Methodology

This is a case control study at a single tertiary care center of India - Post Graduate Institute of Medical Sciences, Rohtak, Haryana. Ethical clearance was obtained prior to the start of study. Total 1000 patients coming to Ophthalmology Department of Post Graduate Institute of Medical Sciences, Rohtak (a tertiary care hospital in India) were included. To avoid the influence of nephropathy, the patients with proteinuria were excluded from the study. Patients were informed about the study procedure, privacy, confidentiality and voluntary participation in the study following which a written informed consent was obtained (Table 1).

Group Gender Age
(in years)
Duration of diabetes
(in years)
Male Female Mean Standard Deviation Mean Standard Deviation
A 240 260 58 8 12 5
B 245 255 54 7 8 5

Table 1. Age for sample size ranges between 40 – 80 years

▪ Procedure

These 1000 patients were examined by fundoscopy and the fundoscopic finding was verified with slit-lamp biomicroscopy with 90D lens. Thus, based on the results of fundoscopic examination, all the patients were divided into two groups –

1. Group A with patients having diabetic retinopathy

2. Group B with patients not having diabetic retinopathy.

Systolic and diastolic blood pressure of all the patients were measured twice in the sitting position with a mercury sphygmomanometer. Fasting blood sugar, random blood sugar, Hba1c were investigated in both the groups.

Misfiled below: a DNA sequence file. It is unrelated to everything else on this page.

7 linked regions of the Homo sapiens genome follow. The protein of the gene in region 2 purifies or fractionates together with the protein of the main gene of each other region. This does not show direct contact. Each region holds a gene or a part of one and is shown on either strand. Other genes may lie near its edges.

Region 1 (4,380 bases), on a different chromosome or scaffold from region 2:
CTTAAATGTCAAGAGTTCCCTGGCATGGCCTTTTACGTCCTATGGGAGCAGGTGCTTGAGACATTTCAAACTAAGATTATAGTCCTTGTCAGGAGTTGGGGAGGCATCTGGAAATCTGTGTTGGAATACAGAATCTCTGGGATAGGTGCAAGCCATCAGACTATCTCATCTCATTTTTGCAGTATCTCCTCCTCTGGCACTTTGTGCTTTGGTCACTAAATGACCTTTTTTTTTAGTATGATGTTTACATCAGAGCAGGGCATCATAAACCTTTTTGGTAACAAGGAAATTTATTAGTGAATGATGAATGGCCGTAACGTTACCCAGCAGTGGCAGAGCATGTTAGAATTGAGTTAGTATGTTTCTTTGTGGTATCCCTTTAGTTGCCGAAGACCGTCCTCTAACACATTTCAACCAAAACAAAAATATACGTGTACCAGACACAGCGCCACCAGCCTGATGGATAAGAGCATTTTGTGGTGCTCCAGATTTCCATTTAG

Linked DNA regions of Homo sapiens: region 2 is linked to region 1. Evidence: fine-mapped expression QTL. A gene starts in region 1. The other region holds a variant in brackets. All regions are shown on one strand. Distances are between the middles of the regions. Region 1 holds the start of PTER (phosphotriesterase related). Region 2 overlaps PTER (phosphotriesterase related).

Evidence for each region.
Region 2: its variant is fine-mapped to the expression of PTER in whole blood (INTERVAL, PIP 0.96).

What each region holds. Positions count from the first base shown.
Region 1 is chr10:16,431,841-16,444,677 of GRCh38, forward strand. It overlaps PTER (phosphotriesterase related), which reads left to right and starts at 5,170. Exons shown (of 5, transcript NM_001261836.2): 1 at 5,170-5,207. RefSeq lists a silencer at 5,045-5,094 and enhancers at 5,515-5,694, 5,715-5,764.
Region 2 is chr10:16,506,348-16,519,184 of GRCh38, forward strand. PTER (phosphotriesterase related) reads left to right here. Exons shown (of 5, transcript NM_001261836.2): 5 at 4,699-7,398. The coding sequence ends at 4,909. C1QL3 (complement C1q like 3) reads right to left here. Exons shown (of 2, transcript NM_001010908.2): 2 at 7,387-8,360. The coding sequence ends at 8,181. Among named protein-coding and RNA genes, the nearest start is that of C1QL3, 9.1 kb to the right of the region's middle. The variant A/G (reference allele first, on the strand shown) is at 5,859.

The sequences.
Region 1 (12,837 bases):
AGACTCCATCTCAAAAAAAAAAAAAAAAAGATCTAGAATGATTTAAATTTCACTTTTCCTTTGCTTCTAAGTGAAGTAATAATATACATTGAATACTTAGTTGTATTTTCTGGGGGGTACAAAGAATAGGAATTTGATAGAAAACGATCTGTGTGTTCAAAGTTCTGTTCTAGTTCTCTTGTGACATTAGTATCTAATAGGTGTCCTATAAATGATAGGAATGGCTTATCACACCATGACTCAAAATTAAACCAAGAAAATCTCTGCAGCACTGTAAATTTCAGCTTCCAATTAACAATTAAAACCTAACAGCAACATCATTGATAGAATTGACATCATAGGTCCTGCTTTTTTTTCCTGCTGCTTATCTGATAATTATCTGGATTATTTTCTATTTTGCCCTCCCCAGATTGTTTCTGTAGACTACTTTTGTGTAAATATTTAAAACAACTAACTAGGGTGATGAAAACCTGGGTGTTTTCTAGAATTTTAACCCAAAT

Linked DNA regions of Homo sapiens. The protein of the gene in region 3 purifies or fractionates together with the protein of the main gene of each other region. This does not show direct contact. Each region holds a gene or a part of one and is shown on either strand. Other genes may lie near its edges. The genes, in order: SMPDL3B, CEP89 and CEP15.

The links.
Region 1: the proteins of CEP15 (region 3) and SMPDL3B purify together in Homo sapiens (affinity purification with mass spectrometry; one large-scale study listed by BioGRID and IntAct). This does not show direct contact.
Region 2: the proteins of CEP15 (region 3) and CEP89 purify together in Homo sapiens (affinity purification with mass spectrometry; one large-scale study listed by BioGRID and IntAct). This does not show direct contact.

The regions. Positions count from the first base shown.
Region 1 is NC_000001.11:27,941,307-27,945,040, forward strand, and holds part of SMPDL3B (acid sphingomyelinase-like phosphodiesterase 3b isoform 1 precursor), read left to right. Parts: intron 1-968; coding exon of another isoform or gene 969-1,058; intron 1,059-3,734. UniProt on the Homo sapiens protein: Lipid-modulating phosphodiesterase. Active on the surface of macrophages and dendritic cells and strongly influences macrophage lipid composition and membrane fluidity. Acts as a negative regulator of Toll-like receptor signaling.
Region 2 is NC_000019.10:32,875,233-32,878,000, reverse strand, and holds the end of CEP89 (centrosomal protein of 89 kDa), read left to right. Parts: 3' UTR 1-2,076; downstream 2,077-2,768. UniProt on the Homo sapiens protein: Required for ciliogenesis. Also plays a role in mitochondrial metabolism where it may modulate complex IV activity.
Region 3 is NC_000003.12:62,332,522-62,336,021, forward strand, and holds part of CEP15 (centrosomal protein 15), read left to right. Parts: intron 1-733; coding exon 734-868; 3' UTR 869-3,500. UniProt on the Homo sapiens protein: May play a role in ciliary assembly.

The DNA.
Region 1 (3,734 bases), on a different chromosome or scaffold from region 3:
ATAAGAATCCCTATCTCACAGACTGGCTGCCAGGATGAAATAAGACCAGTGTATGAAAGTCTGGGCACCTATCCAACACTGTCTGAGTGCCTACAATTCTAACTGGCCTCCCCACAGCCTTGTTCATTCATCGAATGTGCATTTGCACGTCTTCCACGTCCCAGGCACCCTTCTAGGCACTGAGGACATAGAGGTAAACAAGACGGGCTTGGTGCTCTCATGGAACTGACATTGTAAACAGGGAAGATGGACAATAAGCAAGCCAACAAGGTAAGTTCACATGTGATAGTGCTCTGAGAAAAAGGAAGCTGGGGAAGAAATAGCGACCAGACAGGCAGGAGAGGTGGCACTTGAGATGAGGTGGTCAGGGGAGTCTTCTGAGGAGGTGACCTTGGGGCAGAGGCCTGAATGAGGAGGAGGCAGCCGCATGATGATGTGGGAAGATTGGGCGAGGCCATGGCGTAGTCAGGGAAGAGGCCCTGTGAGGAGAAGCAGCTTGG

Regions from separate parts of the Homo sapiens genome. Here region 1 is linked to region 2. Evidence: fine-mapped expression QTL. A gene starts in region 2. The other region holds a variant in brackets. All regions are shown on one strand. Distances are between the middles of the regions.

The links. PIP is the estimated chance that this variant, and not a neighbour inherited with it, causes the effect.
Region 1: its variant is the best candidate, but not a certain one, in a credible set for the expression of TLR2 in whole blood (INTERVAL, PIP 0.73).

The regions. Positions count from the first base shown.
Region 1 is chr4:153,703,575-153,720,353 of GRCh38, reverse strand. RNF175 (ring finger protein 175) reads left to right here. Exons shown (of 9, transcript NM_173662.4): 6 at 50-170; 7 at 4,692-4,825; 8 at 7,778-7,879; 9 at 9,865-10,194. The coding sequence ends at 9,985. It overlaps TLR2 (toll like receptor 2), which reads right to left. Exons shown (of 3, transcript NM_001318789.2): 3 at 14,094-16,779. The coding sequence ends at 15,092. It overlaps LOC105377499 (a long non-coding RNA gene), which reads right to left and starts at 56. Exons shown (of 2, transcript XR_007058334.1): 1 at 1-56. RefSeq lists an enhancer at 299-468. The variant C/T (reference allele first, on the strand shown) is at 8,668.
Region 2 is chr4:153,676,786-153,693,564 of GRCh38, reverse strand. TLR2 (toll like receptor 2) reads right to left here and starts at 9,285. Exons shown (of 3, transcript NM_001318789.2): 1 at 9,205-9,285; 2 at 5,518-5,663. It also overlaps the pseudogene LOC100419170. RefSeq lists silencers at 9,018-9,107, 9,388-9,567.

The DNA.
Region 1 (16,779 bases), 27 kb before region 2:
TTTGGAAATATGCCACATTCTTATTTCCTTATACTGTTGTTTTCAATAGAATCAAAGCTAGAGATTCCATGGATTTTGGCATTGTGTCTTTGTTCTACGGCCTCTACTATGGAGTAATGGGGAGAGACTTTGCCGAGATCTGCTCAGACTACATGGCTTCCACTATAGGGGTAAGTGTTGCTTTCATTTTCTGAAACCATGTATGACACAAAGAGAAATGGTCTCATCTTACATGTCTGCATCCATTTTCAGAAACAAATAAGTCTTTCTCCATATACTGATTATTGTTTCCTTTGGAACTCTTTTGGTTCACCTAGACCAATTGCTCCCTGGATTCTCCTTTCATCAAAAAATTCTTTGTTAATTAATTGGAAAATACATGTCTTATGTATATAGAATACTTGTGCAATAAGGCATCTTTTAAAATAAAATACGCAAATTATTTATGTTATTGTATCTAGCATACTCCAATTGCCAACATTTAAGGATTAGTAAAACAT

▪ Analysis

The data collected was entered into a Microsoft Excel spread sheet and statistical analysis was performed using Statistical Package for Social Sciences (SPSS) Version 23.0. Inter group comparison of continuous and categorical variables was performed using student’s t-test. Correlation of risk factors to DR was evaluated by odd ratio. For all test, significance level was kept at p<0.05.

Results

▪ Systolic BP

Mean systolic BP of patients with diabetic retinopathy was 138 ± 14 mm of Hg while that of patients without diabetic retinopathy was significantly lower i.e. 126 ± 15 mm of Hg. This evidenced the fact that systolic BP is higher in patients of diabetic retinopathy.

▪ Diastolic BP

Mean diastolic BP of patients with diabetic retinopathy was 88 ± 16 mm of Hg while that of patients without diabetic retinopathy was significantly lower i.e. 87 ± 11 mm of Hg. Thus, diastolic BP also followed the systolic BP of being higher in patients with diabetic retinopathy.

▪ Fasting blood sugar

Mean blood sugar of patients with diabetic retinopathy was 188 ± 59 gm/dL while that of patients without diabetic retinopathy was lower i.e. 174 ± 62 gm/dL.

▪ HbA1C levels

Mean HbA1C levels of patients with diabetic retinopathy was 8.16 ± .52 while that of patients without diabetic retinopathy was lower i.e. 7.04 ± .32 mm. This evidenced that patients with poor control on blood sugar over a long period of time has higher chances of developing diabetes related complications (Table 2).

Group Systolic BP Diastolic BP Fasting Blood Sugar HbA1c
(in mm of Hg) (in mm of Hg) (in gm/dL) (in % of Hb)
Mean Standard Deviation Mean Standard Deviation Mean Standard Deviation Mean Standard Deviation
A 138 14 88 16 188 59 8.16 0.52
B 126 15 87 11 174 62 7.04 0.32